We won’t tolerate these out-of-control cops
On January 19, Seattle teacher and anti-racist activist Jesse Hagopian addressed a rally that preceded the city's 8,000-strong Martin Luther King Day march. Afterward, as he walked past a line of police who were blocking a public street, an officer doused him with pepper spray at point-blank range and then continued to spray several other people.
A video clip of the attack on Hagopian and the others has gone viral on YouTube, with more than 1.2 million views as of Sunday morning. On January 28, former Seattle NAACP President James Bible and socialist City Council member Kshama Sawant joined Hagopian and his supporters at a press conference in front of City Hall to denounce the attack and demand an end to police abuse and violence. Bible is representing Hagopian in a lawsuit against the city that seeks $500,000 in damages.
Earlier in the day before the press conference, Seattle police were forced to apologize for an officer who last summer arrested an elderly Black veteran for the "crime" of using a golf club as a cane--and then ranted on Facebook that "chronic black racism far exceeds any white racism." The pepper-spray attack on a well-known Seattle activist adds to the list of crimes that led to a Justice Department investigation and sanctions against the department.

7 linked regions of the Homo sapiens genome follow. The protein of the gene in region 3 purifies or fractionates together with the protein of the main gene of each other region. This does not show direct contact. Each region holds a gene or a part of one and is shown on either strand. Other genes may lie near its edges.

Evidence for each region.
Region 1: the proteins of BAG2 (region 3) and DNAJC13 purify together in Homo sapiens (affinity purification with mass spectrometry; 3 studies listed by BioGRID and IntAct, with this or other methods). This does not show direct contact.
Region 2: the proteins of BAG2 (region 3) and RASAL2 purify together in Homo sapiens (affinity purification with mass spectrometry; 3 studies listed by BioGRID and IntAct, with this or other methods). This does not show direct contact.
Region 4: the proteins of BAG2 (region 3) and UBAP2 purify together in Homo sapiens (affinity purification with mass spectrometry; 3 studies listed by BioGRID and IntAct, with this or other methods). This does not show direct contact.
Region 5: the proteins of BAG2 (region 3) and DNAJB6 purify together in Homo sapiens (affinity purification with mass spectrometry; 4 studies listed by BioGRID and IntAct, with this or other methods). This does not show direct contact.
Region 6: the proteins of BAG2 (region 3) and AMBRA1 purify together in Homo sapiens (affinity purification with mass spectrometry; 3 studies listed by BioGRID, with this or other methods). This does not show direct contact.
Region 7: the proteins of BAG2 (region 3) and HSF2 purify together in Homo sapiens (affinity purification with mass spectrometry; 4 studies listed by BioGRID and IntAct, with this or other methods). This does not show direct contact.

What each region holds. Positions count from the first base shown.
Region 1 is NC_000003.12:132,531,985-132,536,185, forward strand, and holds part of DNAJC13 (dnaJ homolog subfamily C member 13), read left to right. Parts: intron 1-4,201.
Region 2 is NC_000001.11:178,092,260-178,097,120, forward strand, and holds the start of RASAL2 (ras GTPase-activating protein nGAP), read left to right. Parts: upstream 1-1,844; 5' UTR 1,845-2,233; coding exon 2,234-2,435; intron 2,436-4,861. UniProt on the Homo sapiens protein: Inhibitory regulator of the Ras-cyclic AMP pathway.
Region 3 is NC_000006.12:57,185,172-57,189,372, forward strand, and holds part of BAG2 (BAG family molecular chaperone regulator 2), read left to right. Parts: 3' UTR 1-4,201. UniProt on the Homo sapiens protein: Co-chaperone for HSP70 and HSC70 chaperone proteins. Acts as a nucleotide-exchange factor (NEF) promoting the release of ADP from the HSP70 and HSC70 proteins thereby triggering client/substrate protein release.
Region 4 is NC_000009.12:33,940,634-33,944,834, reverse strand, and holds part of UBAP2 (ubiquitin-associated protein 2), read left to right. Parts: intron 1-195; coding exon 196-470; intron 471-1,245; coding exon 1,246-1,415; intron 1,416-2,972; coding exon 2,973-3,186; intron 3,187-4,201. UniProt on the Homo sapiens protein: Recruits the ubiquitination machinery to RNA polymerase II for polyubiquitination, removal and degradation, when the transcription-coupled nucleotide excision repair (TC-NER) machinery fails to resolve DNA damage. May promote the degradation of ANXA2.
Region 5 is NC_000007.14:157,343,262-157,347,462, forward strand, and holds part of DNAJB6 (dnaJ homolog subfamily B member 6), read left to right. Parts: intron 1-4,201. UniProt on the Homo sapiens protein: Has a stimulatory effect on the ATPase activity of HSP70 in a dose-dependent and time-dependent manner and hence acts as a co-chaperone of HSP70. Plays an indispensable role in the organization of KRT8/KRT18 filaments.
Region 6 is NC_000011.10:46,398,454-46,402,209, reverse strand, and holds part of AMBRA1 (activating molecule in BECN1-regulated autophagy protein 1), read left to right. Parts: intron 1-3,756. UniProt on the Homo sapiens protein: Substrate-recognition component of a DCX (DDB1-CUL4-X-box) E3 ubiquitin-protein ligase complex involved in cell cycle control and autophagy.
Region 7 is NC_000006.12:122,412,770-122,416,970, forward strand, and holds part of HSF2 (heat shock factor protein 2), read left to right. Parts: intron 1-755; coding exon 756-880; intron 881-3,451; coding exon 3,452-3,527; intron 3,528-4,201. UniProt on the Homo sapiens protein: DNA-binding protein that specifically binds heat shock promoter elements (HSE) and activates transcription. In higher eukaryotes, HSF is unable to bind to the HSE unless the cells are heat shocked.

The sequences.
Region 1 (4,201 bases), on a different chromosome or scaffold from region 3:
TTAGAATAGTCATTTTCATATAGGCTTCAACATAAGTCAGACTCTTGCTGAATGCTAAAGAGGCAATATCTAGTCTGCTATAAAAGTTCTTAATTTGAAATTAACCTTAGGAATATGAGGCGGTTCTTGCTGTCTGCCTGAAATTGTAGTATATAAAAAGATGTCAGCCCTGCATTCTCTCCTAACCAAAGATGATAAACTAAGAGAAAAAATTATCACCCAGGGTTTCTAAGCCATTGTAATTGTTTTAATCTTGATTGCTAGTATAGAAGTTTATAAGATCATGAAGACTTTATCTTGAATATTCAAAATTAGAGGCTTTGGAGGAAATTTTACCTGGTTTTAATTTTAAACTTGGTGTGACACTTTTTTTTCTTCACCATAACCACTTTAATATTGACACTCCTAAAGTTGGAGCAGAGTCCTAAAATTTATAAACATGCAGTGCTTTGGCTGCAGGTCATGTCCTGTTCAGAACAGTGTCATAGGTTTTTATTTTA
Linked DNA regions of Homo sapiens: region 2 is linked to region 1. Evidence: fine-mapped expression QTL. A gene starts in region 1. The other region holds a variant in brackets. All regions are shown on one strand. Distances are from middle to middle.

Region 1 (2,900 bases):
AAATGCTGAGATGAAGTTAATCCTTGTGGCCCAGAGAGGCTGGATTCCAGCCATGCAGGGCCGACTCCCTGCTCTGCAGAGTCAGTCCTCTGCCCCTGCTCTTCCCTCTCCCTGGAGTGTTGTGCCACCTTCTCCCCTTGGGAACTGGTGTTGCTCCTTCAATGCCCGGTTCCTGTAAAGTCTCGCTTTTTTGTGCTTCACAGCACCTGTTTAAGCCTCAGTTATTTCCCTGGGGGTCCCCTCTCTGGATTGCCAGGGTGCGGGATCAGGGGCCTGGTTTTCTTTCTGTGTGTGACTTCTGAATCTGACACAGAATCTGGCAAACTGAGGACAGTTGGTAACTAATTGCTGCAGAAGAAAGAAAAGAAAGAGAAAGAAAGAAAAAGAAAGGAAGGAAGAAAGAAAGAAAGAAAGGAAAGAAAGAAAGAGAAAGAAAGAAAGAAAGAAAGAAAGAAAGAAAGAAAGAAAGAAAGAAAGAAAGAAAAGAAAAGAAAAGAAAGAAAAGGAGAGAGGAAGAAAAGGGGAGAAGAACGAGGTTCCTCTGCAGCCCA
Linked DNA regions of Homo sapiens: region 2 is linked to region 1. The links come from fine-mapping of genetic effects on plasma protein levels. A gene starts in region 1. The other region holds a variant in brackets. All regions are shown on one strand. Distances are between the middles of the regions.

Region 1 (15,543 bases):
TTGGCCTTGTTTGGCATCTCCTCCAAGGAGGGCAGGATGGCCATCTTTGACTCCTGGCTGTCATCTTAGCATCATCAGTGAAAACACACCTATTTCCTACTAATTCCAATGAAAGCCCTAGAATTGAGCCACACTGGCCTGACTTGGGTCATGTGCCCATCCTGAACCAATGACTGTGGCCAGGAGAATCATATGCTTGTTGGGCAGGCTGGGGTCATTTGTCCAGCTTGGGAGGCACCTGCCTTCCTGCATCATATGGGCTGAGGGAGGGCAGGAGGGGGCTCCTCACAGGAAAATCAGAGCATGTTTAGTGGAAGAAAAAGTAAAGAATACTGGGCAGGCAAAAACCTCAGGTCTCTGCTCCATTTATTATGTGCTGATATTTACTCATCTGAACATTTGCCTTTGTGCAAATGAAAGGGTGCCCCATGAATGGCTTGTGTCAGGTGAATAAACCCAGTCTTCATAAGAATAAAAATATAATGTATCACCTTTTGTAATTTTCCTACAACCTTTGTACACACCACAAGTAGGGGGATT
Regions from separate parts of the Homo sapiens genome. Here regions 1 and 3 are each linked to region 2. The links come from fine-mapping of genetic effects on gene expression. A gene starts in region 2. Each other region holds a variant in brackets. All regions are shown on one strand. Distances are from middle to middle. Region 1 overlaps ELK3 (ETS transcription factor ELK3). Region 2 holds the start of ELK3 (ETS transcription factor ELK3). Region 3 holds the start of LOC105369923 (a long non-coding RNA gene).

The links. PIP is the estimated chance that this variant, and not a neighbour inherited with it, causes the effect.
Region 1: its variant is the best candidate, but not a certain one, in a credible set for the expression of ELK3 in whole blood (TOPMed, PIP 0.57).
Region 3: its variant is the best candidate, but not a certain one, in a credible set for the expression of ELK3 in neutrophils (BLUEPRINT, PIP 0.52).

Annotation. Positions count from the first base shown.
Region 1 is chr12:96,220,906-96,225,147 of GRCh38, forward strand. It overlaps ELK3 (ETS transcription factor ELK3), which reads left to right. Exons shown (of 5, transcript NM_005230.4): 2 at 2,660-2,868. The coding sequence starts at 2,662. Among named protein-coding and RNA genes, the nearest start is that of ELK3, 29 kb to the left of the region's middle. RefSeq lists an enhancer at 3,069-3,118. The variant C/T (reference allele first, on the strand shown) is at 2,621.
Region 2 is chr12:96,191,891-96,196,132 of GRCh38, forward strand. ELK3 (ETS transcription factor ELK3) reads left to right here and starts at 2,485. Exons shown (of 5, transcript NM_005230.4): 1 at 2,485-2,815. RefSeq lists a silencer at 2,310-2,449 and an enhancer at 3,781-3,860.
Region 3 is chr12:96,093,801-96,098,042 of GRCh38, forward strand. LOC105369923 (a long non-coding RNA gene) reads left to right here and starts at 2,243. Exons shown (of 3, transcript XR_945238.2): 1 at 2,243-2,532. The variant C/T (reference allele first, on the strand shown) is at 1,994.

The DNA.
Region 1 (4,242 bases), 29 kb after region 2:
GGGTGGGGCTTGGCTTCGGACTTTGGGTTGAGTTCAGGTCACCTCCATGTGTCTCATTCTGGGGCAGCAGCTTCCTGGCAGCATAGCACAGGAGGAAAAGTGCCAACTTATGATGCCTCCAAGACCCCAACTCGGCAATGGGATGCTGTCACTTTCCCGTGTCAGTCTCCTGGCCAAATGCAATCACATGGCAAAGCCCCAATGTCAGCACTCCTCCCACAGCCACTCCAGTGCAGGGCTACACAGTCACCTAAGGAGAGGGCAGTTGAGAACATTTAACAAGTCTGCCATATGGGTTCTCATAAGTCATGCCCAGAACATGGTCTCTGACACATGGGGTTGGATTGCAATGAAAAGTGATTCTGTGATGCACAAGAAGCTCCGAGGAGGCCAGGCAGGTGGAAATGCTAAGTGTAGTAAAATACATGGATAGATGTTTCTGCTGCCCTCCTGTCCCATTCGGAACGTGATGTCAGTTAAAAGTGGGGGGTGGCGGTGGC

Hagopian talked toabout what happened on Martin Luther King Day, the reality of racism in a liberal city and the future of the Black Lives Matter movement.
WHY DO you think a member of the Seattle Police Department pepper-sprayed you at the Martin Luther King Day march?
I THINK it was very irrational. We're still looking into the motives of the police officer. What we do know is that I was on the sidewalk, on the phone with my mom, arranging a ride so that I could get from the demonstration to my 2-year-old son's birthday party. I was no threat at all.
This is part of a sad pattern of excessive use of force that the Seattle Police Department has displayed over and over again. The police are under a federal consent decree because the Justice Department found that they've used excessive force, especially against people of color.
I had just finished giving the final speech at the Martin Luther King Day rally only a few blocks away. I hit on the themes of defending Martin Luther King's legacy from those who would give him praise, but then maintain the status quo of institutional racism. I talked about how Martin Luther King would be in the streets with the Black Lives Matter movement demanding police accountability. The irony of the police pepper-spraying me in the face was...well, quite obvious.
It was a horrible day. It should have been one of the best days of my life because it was the first time I've gotten to speak at Seattle's main annual social justice event, and it was my 2-year-old son's birthday, too. Instead, I spent my son's birthday party pouring milk in my eyes, trying to think about how I would explain to my kids what happened.
YOUR SONS are 2 years old and 6 years old. How did you talk to them about what happened?
I DIDN'T do a very good job of explaining it because I came in to my mom's house where the party was already assembled, and I had a rag over my eyes. I ran for the refrigerator, and my sister was helping me pour milk in my eyes to wash out the pepper spray. My older son asked me what was going on, and I just told him that I was hurt and I was trying to get better.